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Advancing perinatal and infant mental health care in County Durham: A health visiting initiative

In response to perinatal and infant mental health challenges, Durham County Council's commissioned health visiting service has significantly advanced its care delivery through a skill mix model and the introduction of specialised roles.

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The initiative introduced focuses on early intervention and improving parent-infant relationships, capitalising on a number of evidence-based practices to support family mental health needs. 

This case study showcases the service's dedication to community wellbeing and its innovative approach to health visiting in a diverse socioeconomic landscape.

The challenge

The health visiting service in County Durham, amidst ongoing national challenges around staff recruitment and retention, has consistently delivered the national mandated five Healthy Child Programme contacts universally, with an additional 3 locally agreed contacts delivered by enhancing skill mix within current teams and promoting new roles to address relevant, region-specific family needs. They operate across expansive rural and urban communities characterised by varying levels of socioeconomic diversity which present a range of unique challenges.

Central to their mission has been the enhancement of their perinatal mental health support offer. Here, the focus has largely been on offering families targeted early intervention, particularly around parent-infant relationships, ensuring families are connected to specialist services if or when they may be needed. 

The team is also deeply engaged in overcoming the challenges associated with promoting breastfeeding and have been working to shift societal attitudes and normalise breastfeeding across the county's varied communities. 

The solution

The County Durham health visiting team has been focused on perinatal infant mental health and its outcomes for some time. Its ambitions to build a niche offer for their communities have been reinforced by evidence-based research which shows a lack of formal mental health diagnoses as a leading cause of maternal deaths following discharge (MBRRACE-UK and that specialist health visitors in perinatal and infant mental health significantly impact outcomes (NHS, 2016)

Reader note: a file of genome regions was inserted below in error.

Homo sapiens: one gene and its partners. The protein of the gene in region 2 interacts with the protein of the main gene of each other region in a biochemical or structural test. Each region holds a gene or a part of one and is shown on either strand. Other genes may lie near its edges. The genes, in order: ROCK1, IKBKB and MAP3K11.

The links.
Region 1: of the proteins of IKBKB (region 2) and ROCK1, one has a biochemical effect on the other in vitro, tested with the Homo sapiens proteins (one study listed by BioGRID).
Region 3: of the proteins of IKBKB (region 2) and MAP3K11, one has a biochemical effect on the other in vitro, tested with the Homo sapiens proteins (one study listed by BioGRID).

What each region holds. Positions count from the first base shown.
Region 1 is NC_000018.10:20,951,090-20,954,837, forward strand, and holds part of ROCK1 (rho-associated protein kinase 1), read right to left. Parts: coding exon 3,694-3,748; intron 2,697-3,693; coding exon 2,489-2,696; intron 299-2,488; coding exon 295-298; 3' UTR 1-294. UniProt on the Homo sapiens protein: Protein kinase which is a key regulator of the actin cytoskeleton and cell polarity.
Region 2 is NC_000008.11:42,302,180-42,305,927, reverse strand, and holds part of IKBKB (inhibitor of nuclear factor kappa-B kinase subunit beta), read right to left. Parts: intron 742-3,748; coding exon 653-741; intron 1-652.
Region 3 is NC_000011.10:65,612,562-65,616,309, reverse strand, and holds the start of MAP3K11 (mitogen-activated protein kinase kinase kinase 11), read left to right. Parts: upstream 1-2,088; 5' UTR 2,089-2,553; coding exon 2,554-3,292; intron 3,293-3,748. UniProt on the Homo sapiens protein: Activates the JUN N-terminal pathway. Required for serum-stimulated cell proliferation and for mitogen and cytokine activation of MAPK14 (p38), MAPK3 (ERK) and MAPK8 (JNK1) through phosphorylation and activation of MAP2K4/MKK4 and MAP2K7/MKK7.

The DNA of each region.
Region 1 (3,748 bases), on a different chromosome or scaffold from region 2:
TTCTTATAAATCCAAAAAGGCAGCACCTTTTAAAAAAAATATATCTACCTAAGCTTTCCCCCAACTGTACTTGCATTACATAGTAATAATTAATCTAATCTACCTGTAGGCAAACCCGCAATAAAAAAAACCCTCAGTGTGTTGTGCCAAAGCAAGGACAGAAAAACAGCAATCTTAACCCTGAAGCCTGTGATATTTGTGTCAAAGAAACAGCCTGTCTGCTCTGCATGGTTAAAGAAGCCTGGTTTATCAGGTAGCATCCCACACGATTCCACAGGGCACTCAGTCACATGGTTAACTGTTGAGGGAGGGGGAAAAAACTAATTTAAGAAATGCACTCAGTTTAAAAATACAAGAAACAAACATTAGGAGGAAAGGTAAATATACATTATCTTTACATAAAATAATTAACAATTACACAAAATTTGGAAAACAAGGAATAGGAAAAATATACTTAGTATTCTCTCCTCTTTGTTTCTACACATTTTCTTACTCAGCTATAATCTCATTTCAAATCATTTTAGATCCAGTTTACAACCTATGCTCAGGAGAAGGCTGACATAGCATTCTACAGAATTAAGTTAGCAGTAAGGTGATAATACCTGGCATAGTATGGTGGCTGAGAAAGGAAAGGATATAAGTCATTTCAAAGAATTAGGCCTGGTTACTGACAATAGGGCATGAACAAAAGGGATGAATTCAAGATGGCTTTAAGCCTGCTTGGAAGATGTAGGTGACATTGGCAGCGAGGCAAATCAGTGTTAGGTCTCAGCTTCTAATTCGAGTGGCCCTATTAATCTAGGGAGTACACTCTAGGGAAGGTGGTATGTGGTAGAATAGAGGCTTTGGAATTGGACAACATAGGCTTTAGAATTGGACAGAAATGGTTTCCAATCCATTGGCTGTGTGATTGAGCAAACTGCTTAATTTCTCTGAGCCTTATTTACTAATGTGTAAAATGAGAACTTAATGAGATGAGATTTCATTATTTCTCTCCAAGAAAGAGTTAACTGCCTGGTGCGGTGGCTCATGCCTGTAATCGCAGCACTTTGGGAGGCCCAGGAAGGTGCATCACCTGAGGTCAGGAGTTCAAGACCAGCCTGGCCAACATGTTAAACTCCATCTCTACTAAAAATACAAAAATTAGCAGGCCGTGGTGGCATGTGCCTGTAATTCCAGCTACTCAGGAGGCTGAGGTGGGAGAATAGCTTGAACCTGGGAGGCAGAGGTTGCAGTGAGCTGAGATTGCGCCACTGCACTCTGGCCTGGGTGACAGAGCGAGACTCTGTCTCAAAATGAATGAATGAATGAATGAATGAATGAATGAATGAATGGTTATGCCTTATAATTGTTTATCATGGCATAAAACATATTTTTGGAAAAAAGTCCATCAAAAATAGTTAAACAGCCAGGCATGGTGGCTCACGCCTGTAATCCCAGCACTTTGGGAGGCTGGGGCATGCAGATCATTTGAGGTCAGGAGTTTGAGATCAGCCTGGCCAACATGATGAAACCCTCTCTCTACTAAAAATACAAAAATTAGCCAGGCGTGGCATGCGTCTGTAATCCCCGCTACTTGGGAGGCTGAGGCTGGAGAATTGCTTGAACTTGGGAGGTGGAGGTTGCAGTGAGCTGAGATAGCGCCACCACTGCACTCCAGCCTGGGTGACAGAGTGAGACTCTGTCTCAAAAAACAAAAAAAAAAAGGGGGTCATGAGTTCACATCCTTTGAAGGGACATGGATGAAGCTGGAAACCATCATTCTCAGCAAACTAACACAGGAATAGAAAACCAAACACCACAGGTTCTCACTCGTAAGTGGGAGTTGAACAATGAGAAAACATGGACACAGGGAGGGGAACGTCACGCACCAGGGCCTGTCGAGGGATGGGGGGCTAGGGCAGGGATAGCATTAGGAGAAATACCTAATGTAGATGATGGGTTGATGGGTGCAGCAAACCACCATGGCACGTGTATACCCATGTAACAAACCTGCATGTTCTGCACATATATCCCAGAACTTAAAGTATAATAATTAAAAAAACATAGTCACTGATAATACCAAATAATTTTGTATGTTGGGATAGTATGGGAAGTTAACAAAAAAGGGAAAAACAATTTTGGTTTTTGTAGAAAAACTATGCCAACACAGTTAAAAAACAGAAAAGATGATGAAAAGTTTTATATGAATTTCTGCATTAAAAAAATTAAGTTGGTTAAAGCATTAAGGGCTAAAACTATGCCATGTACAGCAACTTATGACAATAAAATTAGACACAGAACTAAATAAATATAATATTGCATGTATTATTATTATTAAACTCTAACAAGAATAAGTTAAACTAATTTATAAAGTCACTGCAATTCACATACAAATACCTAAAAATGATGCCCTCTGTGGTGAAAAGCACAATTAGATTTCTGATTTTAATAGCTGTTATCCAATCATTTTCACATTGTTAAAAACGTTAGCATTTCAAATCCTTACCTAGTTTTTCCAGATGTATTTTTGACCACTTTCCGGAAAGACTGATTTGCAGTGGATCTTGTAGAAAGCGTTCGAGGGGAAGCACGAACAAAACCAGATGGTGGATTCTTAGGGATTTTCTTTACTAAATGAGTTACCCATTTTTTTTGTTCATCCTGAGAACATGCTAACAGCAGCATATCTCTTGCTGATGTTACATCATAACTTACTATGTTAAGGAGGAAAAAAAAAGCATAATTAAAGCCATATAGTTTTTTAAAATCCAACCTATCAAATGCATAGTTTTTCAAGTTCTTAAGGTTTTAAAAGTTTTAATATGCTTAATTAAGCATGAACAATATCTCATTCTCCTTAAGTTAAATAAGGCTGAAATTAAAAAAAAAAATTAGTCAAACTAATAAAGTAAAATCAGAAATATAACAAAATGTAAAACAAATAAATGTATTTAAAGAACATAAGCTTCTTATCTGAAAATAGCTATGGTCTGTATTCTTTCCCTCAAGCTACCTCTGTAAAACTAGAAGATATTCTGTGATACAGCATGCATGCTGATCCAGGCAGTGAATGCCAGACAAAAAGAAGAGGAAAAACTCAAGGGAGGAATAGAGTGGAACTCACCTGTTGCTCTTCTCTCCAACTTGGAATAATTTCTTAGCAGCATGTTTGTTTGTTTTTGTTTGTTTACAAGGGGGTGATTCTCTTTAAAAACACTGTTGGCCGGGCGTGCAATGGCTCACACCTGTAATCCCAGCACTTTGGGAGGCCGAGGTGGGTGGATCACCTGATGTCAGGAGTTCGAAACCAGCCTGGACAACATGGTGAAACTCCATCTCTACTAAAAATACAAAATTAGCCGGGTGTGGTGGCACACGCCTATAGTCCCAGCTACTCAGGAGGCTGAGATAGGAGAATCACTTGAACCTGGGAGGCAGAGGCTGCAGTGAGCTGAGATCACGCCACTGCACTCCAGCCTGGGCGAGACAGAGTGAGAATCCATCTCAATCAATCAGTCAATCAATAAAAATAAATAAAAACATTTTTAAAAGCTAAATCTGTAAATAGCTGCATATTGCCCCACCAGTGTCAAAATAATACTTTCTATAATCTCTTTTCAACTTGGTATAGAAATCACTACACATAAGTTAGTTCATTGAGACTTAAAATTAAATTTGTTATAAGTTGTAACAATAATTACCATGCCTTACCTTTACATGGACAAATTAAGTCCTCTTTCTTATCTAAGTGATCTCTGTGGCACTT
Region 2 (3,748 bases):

The Parent-Infant Relationships (PAIR) Commissioning Toolkit, published for commissioners in 2023 indicates, approximately, that 30% or 1,350 of infants, babies and children in County Durham have an insecure maternal attachment. More significantly, 15% or 675 children show signs of a disorganised attachment. Continued research around Adverse Childhood Experiences (ACEs) highlights the impact of the parent infant relationship on children’s mental health and behavioural difficulties in the future and the need for earlier, more targeted interventions. 

The Family Hub – Start for Life (SFL) programme in County Durham has been the catalyst for a more streamlined, integrated approach to the County’s perinatal mental health offer and allowed the health visiting team to recruit a specialist health visitor for perinatal and infant mental health.

The team has developed clear service pathways and a robust assessment process receiving referrals from the wider system to ensure the right families are targeted and supported. 

The perinatal and infant mental health visitor lead and staff nurses within the team handle referrals, triage families and complete assessments to connect them to the right support. Low to moderate mental health needs are supported by the dedicated Perinatal Mental Health team within this service and more complex needs are directed to specialist teams. The newly formed service incorporates:

  • Liaison and interlinking with County Durham specialist perinatal services and Talking Therapies, specialised services families are escalated to following triage.
  • A Video Interactive Guidance (VIG) offer which is delivered by the new lead, staff nurses and health visitors who have been given full training on its use.